Naive and idealistic Jefferson Smith, leader of the Boy Rangers, is appointed on a lark by the spineless governor of his state. He is reunited with the state's senior senator--presidential hopeful and childhood hero, Senator Joseph Paine. In Washington, however, Smith discovers many of the shortcomings of the political process as his earnest goal of a national boys' camp leads to a conflict with the state political boss, Jim Taylor. Taylor first tries to corrupt Smith and then later attempts to destroy Smith through a scandal. Written by
James Yu <firstname.lastname@example.org>
Frank Capra received many letters over the years from individuals who were inspired by the film to take up politics. See more »
Under the Standing Rules of the Senate governing debate, Senator Paine would not technically have been allowed to attack Senator Smith's character and accuse him of graft. The rule states: "No Senator in debate shall, directly or indirectly, by any form of words impute to another Senator or to other Senators any conduct or motive unworthy or unbecoming a Senator." See more »
Senator Joseph Paine:
Now, then, Saunders. You stop this nonsense and go back to Smith's office and go to work and get him to the Senate by twelve o'clock.
Look, Senator, I wasn't given a brain just to tell a Boy Ranger what time it is.
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Frank Capra and James Stewart were nearly unsurpassed at the task of taking the kind of story that is optimistic but that borders on being trite, and making it into a satisfying, worthwhile movie. In "Mr. Smith Goes To Washington", they accomplish this with a little help from Jean Arthur, Claude Rains, and Edward Arnold. It's not quite on the level of "It's a Wonderful Life", but it is as good as almost anything else of its kind.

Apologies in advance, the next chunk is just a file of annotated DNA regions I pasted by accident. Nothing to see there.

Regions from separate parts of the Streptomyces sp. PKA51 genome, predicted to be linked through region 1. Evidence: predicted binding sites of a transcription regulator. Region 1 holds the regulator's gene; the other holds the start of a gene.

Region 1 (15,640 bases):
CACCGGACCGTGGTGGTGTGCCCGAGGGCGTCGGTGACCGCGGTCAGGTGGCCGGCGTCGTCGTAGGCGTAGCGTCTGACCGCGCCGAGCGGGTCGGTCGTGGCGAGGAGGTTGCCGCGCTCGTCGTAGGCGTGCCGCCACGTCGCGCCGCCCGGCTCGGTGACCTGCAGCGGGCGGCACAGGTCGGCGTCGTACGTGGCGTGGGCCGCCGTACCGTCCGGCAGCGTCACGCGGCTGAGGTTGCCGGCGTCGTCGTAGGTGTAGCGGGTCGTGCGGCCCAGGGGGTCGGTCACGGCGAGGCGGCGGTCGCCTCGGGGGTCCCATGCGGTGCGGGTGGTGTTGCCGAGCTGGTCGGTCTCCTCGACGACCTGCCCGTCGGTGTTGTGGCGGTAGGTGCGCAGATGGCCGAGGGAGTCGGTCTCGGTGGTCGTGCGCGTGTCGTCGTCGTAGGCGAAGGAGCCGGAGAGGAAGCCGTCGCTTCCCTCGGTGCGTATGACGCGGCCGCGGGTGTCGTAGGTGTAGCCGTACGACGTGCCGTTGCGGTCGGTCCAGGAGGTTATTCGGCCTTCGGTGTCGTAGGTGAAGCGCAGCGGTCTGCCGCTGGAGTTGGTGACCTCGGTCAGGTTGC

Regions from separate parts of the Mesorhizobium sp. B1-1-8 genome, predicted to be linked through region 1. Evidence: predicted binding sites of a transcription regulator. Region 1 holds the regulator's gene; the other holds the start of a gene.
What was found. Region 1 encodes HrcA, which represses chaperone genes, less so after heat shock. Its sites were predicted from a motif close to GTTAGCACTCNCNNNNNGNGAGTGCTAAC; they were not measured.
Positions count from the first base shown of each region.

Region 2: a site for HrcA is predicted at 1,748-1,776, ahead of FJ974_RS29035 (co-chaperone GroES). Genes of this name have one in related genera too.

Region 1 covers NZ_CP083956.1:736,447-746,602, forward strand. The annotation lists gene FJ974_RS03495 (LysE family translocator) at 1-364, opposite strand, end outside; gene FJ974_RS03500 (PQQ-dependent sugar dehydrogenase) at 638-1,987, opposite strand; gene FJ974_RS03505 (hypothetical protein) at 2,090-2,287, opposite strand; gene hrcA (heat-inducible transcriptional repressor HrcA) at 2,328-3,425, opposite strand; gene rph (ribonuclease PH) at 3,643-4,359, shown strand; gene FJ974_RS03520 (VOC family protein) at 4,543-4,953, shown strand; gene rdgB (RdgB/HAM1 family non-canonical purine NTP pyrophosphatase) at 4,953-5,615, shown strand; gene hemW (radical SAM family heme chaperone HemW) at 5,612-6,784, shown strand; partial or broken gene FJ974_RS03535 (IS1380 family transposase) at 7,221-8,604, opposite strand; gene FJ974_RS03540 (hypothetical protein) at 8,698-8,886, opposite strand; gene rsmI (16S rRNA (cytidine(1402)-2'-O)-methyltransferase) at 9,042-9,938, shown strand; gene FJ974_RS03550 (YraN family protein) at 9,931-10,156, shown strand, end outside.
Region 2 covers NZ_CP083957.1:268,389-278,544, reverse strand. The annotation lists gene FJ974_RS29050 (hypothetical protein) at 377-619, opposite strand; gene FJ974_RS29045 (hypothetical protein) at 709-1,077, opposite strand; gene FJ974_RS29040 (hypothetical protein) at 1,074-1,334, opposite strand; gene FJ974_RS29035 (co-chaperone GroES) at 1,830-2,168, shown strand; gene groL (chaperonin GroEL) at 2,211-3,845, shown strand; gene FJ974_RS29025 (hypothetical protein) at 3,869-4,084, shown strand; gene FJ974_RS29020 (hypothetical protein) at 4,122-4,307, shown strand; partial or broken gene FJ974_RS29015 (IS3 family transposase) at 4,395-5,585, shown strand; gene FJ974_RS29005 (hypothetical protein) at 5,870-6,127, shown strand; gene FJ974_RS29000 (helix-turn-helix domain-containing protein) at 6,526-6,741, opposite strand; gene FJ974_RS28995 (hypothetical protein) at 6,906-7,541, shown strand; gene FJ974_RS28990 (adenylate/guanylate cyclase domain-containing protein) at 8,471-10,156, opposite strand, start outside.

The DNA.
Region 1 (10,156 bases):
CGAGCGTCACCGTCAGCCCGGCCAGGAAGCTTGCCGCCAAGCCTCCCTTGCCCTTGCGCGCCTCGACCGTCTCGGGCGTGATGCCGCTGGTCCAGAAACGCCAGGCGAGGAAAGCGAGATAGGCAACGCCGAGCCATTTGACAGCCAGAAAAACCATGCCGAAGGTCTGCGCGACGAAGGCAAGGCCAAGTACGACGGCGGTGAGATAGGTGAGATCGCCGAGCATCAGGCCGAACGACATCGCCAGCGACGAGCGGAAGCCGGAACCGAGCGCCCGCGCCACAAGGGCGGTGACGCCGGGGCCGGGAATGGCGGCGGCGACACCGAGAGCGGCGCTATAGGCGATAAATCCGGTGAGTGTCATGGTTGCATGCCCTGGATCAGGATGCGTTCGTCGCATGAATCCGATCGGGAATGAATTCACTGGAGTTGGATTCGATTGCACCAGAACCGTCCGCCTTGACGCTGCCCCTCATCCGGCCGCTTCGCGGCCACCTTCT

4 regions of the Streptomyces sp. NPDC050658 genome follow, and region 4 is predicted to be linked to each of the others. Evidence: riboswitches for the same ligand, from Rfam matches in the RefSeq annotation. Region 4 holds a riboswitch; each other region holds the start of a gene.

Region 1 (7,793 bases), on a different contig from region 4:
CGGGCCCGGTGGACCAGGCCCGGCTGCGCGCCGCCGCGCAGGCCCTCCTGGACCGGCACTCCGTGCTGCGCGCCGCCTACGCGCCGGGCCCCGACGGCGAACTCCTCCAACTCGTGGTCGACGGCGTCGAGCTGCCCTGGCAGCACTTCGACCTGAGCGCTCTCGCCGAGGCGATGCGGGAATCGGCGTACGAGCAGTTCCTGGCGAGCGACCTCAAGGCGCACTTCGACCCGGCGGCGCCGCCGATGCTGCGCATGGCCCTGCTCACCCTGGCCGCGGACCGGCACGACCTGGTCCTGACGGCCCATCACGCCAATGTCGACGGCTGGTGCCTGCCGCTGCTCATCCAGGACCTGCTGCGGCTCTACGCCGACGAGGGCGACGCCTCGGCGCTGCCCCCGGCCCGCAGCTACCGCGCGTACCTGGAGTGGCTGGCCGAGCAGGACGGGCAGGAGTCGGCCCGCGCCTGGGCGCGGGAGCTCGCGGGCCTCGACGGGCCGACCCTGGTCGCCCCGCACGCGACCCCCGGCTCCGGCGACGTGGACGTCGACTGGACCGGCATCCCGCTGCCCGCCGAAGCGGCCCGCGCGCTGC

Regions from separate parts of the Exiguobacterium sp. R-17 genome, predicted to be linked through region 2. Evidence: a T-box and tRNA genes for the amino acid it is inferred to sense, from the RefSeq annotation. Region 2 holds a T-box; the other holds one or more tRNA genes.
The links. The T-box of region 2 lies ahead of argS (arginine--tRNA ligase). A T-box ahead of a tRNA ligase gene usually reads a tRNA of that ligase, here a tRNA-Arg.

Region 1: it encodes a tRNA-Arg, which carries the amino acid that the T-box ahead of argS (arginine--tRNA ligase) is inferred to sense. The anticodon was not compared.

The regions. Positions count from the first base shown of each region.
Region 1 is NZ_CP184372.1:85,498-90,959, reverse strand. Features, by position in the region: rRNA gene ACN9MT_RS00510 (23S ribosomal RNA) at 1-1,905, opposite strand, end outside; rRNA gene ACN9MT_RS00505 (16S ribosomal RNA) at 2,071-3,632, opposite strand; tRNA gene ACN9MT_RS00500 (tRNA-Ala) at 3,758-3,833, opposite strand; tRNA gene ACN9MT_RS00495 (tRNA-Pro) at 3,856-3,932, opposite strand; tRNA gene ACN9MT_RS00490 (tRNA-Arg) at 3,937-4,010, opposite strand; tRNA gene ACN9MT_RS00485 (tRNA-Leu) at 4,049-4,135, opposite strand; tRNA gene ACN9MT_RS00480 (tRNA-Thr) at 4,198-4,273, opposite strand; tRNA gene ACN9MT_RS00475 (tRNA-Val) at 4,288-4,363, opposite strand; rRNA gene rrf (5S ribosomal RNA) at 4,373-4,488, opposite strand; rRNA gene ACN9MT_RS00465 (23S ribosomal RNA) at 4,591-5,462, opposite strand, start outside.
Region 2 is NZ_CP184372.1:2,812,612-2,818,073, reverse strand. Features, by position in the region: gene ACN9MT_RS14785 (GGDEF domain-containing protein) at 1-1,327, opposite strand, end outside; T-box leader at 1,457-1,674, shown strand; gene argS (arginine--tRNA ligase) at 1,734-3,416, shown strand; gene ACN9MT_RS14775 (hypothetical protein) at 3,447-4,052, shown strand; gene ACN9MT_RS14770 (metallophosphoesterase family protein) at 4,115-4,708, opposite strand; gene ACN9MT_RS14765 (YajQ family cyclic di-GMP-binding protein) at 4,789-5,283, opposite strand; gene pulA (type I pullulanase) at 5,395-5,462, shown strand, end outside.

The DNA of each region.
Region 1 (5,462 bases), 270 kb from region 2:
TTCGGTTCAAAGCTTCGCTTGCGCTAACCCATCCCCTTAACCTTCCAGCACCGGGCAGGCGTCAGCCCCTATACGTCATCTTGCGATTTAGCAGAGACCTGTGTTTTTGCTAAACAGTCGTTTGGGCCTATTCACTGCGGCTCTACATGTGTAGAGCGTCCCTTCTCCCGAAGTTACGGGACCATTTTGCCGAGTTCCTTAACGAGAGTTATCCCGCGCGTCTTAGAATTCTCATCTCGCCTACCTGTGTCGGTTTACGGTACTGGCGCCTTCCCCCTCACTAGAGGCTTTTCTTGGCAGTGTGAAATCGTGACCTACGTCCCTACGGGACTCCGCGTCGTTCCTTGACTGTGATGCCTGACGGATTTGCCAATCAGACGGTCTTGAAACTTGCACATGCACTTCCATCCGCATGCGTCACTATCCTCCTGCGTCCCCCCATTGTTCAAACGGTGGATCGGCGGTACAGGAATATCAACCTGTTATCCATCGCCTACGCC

Stewart's performance is important right from the beginning - hardly anyone else could have been believable as the earnest unknown who suddenly becomes an important political figure. Even his wide-eyed appreciation for what he sees in Washington comes across believably. As the story gets more complicated and his character is developed further, Stewart is even better.
The secondary characters are also important, because the story itself is a rather stylized, though still worthwhile, statement about politics. The characters are more believable than are many of the plot developments. Rains contributes a lot as Stewart's troubled colleague, and Jean Arthur is a natural for this kind of role. Arnold plays his devious character well. Capra holds it all together with his craftsmanship, keeping the story on track and getting the most out of the situation.
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